Tshirt Makeover patternAt the end of Day 1, Pamela measured everyone who was attending Day 2 (The Perfect T-shirt) so we could get started right away with pattern adjustments and cutting fabric.

Pamela also has a number of You-Tube videos for her patterns.

Day 2 was Pamela’s Perfect T-Shirt class.  Description:  A T-Shirt can be more than a comfy top you throw on to do housework. A nice-fitting T-shirt can be the most versatile top in your wardrobe. This selection from Pamela’s Patterns addresses all the fitting issues women face (rounded shoulders and back, full bust, hip room, etc.), and gives you a T-shirt you’ll be proud to wear anywhere! Make it casual, dressy, or anything in-between. 

Pamela also includes a darted front pattern piece (to be used for a C cup or higher), along with a non-darted front (A & B cup users).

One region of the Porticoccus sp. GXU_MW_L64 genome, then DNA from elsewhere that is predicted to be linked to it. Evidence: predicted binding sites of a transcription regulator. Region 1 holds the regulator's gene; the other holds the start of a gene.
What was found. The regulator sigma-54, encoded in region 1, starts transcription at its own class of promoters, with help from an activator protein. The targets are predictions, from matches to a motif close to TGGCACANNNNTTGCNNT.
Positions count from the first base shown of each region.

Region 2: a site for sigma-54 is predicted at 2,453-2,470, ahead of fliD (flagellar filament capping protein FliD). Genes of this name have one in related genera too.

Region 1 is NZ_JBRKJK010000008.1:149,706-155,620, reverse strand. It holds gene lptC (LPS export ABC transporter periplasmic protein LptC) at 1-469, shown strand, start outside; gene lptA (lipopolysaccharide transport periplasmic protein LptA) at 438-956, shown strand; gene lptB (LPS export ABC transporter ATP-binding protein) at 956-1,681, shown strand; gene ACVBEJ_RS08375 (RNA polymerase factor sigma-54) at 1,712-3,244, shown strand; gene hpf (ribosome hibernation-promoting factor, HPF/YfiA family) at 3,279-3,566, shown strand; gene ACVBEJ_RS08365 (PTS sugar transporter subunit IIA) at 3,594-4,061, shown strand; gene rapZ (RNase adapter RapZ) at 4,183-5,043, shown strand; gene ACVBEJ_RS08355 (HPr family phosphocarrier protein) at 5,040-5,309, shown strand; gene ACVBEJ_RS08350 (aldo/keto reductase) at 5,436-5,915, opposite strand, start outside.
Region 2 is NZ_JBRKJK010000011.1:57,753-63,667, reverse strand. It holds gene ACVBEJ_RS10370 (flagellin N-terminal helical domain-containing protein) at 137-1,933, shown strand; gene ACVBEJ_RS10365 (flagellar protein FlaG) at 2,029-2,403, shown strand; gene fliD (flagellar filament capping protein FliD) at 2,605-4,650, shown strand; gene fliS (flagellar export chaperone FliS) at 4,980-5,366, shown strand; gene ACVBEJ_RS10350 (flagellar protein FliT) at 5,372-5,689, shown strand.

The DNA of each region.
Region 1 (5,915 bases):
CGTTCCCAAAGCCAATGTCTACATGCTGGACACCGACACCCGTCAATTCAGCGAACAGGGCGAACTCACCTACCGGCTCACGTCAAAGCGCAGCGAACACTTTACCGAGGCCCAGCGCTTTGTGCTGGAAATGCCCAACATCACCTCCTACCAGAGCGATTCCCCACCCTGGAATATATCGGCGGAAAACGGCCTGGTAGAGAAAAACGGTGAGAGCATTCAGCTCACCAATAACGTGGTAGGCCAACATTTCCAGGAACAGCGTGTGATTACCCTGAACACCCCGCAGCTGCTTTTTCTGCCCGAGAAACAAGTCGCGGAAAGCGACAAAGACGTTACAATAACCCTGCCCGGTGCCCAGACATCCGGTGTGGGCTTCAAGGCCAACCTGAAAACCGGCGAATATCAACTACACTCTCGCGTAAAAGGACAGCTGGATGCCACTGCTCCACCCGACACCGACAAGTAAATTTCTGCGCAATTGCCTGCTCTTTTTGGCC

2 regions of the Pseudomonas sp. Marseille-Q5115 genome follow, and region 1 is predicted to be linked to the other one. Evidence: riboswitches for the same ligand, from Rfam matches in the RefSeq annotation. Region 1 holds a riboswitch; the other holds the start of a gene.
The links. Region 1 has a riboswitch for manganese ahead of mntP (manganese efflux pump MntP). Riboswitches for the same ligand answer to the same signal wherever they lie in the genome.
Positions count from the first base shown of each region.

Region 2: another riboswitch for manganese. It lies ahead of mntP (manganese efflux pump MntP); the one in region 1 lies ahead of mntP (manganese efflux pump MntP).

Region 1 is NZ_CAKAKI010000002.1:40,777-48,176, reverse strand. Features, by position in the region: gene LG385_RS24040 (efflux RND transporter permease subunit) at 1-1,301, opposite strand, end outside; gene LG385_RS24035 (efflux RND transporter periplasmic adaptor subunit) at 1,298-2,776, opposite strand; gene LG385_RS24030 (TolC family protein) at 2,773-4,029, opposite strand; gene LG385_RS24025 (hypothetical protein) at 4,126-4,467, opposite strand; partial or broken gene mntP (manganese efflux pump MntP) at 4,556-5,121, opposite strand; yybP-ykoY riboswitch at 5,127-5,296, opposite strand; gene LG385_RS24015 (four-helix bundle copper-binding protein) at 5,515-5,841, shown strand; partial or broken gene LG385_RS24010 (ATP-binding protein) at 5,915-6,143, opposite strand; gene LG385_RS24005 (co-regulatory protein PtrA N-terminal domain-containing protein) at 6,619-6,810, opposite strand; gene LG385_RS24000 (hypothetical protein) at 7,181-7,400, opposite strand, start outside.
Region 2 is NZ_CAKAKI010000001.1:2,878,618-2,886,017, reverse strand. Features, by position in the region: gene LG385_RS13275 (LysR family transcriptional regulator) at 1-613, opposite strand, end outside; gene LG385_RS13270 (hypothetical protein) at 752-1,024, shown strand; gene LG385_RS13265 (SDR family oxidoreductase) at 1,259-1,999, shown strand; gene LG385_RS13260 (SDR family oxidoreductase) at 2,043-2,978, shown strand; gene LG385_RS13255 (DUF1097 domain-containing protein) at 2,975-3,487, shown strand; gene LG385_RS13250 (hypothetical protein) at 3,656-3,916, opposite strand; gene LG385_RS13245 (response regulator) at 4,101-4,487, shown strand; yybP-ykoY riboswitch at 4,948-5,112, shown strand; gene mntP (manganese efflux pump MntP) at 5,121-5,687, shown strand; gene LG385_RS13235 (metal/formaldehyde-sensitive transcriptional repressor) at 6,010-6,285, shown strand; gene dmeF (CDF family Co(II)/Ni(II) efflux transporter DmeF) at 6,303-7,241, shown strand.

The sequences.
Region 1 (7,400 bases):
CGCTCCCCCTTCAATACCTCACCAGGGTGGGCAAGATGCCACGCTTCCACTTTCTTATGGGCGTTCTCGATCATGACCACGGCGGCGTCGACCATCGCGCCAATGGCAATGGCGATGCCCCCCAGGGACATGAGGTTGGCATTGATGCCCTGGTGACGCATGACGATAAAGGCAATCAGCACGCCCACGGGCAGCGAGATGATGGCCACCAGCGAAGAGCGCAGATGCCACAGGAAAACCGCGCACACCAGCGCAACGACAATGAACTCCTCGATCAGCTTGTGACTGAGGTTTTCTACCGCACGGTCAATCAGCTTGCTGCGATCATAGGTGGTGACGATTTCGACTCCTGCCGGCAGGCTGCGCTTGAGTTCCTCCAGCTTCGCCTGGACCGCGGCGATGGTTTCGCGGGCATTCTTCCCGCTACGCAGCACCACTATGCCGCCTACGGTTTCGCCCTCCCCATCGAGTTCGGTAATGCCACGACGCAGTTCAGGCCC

Perfect T-Shirt

I have made this ‘T-Shirt’ a few times, so I wore one of them to the first day of class.  Based on the t-shirt I wore, Pamela had suggestions for alterations I needed to make to the pattern.  And since I had already made this I wanted to use a different pattern.  One of the good things about her pattern line is all the garments are for knits.  And the changes you make to one top or dress pattern, would be made to all the patterns.  Necklines and sleeves are also interchangeable, so if you have a few patterns, you can make a variety of garments pretty quickly.  This is, of course, unless you are like me and make everything more complicated than it needs to be.  (You will see that next).

I decided to make the “Pleated Back Flowy Tee”.

Pattern photo

We adjusted the pattern (reduced the shoulder length, and the width across the upper front and I used the darted front).  That was it!